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Discussion Starter #1
Does anyone know where the low side service port is at? I am in the process of recharging the AC system with R-134a but I can't seem to find the service port to even begin the job. Is there anyone out there that knows where it is at? I would greatly appreciate your help. My AC will work in the morning when it is cooler, but since I am in Phoenix, Arizona the temperatures rise to at least 100 degrees F and for some reason the AC air turns hot. I've never had this problem for the last 3 years I have had the car. I think I may have a refrigerant leak that is causing this problem. Does anyone have a clue or similar problem to this? My car is a 2000 Ford Focus ZX3.
 

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Sounds like you just need a recharge, as you are trying to do. I'm sure somebody has a Chilton's and can look it up for you. I keep meaning to buy one but can't seem to remeber when I'm in the right place. I bought the service maual on Cd on ebay, but now can't find it... Figures... first time I would have had a "real reason" to use it...
Good Luck [thumb]
 

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Instead of a Chilton's, I strongly recommend Alldata. This is the exact same service info the pro's use. It cost them thousands to gain access to all vehicles, but fortunately Alldata started a DIY service. For $25 to start, and $15 a year to renew, you can have full access to the data on ONE particular vehicle. A Chilton's gets printed once and it's done. Alldata is updated constantly, including all Technical Service Bulletins as they are issued. The link is:

www.alldata.com
 

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Discussion Starter #4
I was able to recharge my a/c with the help of my father. For everyone looking to recharge your a/c without spending your hard earned money I am sure the following tip will help.

Before continuing you will need the following:

R-134a Service Kit that includes R-134a canister, color-coded pressure guage, and valve assembly. (Can be purchased at Wal-Mart or any auto-store).

Where is the service port?
To better explain where the low-side service port is you will need to be sitting in front of the forward wheel on the passenger side. As you are facing the wheel, look to the right of the wheel where the protective side wall is firmly placed. There a screws holding the side wall in. In the trucking industry the forward flaps are called "splash guards" and the rear flaps are called "mudflaps". In order to recharge your a/c you need to remove the "splash guards" or at least pry it open to get behind it. You see some screws that require a special screw driver in order to remove them. That special screw driver is called a torx bit. Once you remove the torx screw you will be to pry open the splash guard and see that the freon reservoir and service port is located just behind the wall.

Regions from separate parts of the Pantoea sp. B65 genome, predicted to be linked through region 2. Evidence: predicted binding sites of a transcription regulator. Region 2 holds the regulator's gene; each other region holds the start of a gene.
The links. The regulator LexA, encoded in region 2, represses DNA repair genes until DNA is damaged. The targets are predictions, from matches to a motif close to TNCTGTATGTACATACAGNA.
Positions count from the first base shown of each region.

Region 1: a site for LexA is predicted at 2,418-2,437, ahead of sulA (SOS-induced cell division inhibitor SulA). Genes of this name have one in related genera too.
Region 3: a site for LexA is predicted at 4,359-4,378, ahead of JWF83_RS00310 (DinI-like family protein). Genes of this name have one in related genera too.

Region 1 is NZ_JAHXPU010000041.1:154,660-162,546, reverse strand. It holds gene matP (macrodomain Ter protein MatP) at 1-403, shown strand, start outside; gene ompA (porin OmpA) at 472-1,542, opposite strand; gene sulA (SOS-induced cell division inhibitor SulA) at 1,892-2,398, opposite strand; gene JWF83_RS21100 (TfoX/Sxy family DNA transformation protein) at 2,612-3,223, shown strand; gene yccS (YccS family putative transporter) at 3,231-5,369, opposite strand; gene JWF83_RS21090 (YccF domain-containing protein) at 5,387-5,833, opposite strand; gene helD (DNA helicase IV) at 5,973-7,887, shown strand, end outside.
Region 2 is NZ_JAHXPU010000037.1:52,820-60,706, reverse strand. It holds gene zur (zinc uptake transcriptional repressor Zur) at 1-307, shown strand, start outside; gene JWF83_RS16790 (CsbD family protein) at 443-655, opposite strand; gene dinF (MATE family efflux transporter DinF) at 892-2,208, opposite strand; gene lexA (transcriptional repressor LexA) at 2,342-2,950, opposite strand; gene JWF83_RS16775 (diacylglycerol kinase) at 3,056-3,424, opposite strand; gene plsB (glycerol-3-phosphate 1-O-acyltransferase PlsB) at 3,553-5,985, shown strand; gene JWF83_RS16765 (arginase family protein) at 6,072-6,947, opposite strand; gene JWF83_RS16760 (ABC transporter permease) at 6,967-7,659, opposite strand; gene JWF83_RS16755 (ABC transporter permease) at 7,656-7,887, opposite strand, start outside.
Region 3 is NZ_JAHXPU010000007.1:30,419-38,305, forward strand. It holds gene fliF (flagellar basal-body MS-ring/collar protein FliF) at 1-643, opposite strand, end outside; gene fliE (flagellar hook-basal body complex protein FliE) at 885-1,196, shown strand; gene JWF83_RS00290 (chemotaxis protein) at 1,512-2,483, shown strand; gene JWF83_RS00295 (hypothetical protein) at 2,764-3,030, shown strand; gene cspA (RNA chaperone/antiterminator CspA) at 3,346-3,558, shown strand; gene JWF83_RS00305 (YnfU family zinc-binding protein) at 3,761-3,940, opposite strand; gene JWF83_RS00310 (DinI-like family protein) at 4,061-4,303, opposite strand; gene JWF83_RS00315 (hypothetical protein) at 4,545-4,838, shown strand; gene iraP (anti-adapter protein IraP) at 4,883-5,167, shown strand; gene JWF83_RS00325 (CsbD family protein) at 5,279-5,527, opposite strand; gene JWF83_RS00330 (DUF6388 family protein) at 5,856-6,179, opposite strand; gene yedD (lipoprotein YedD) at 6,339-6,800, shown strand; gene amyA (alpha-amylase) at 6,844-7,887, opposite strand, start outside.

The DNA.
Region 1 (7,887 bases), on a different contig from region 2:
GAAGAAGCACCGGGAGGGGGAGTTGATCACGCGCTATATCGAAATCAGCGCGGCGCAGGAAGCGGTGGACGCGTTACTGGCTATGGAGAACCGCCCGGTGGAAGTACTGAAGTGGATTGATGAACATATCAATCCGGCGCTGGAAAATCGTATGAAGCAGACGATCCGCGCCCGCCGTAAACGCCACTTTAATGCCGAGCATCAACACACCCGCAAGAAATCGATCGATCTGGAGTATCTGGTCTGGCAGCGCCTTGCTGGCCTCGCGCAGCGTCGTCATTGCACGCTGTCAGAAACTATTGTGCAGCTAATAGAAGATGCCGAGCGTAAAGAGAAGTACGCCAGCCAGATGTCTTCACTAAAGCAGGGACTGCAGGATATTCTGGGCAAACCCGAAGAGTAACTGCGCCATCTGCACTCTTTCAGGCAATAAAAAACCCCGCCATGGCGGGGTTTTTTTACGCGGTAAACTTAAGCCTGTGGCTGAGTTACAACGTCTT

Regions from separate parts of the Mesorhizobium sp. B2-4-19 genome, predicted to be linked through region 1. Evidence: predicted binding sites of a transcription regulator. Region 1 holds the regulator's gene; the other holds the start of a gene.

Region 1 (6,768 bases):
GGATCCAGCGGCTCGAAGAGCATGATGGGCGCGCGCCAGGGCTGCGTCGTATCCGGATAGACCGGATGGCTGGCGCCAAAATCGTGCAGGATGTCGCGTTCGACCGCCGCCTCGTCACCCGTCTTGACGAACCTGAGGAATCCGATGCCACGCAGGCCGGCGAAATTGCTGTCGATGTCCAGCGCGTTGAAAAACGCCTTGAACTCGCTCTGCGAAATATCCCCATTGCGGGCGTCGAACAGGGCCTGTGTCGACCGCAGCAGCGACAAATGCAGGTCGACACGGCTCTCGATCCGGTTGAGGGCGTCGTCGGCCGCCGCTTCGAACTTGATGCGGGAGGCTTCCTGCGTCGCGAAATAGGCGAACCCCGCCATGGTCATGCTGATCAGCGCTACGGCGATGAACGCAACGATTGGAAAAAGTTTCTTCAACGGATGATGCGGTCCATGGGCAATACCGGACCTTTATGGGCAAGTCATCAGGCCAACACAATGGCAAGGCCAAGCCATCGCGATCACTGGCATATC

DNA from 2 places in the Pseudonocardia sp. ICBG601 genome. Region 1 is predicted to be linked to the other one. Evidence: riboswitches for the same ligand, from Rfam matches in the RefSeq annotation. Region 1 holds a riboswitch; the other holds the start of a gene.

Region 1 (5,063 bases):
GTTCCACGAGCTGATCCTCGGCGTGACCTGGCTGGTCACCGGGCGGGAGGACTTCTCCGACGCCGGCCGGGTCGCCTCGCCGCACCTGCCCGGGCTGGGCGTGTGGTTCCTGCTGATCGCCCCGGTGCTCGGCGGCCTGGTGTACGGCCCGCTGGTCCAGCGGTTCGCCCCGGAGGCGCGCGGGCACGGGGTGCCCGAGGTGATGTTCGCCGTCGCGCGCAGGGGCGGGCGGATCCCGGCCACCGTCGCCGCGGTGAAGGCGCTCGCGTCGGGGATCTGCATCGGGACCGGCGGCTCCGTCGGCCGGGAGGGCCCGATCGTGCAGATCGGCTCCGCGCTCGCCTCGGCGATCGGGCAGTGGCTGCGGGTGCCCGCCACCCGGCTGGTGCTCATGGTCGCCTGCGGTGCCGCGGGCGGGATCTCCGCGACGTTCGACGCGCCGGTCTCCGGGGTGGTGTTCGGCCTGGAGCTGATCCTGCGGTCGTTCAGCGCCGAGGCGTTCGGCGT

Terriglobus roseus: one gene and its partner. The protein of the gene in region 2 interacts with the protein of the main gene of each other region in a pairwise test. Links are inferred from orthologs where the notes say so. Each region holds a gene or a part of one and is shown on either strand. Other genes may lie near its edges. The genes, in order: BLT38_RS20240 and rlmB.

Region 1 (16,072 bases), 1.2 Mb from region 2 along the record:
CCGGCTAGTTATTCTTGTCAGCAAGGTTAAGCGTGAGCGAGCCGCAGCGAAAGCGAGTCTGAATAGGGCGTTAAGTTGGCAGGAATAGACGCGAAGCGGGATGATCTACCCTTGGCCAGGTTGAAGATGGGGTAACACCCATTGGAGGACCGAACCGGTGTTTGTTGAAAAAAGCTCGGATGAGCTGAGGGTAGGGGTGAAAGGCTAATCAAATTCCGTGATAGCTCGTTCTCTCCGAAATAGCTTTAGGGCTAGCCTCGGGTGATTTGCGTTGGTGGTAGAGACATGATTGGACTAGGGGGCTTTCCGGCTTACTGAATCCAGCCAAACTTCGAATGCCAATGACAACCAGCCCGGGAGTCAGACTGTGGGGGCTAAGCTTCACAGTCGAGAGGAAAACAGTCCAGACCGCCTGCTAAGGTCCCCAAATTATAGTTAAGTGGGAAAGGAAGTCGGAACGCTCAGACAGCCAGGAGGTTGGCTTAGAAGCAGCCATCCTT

Follow the directions that came with your kit and presto you got cool air again!
 

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That sounds like a pain of a recharge. [:(]

With my jeep the AC piping runs around the engine bay, so I unscrewed a cap and emptied a recharging bottle into it. [thumb]
 

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itsme said:
Unfortunately, Focuses are really a big pain in the ass to work.
All compact cars are a big pain in the ass to work on. It's not easy cramming all that functionality into a tiny space, especially on FWD when you've got the block, transaxle, and all the accessories and components crammed into that tiny engine bay.
 

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^^ apparently you haven't seen the latest Toyota engine bays (including the Pontiac Vibe)

You could hide a dead body in there
 

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well, i went to walmart and got a DIY kit, and when i hooked up the gauge, it says that it need mechanical work. it should be in the green when it needs recharged and yellow/orange if it doesnt. this isnt a good sign is it? my ac works, but it isnt as cold as what i think it should be. any suggestions? and yes i used the lowside port
 

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"we cannot recharge the system using the highside service port?"

I believe the highside service port can reach pressures high enough to blow-up the R-134A charging canister. Not a good thing.

But I also beleive the connectors are different, such that it is difficult, if not impossible, to use the high-side port. But I an only about 80% sure of this last statement.
 

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penguin said:
"we cannot recharge the system using the highside service port?"

I believe the highside service port can reach pressures high enough to blow-up the R-134A charging canister. Not a good thing.

But I also beleive the connectors are different, such that it is difficult, if not impossible, to use the high-side port. But I an only about 80% sure of this last statement.
both statements are correct. the high side port would try to push the refrigerant INTO the can, not pull it out. You also would not be able to connect to the port with the hose provided.
 

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alrighty, i have had some HVAC info ponded into my head, however its not automoive it still applys.

whats going on here is the high sid can be used to fill IF and only if the thing has been sitting for a while, thats long enough for both the evap and the condeser to reach room temp, and then for the pressure to equalize, so if the car has been run within id say an hour to be safe, maybe more(if the condeser near your rad. isnt room temp let it sit longer) then you can use either the low or the high side.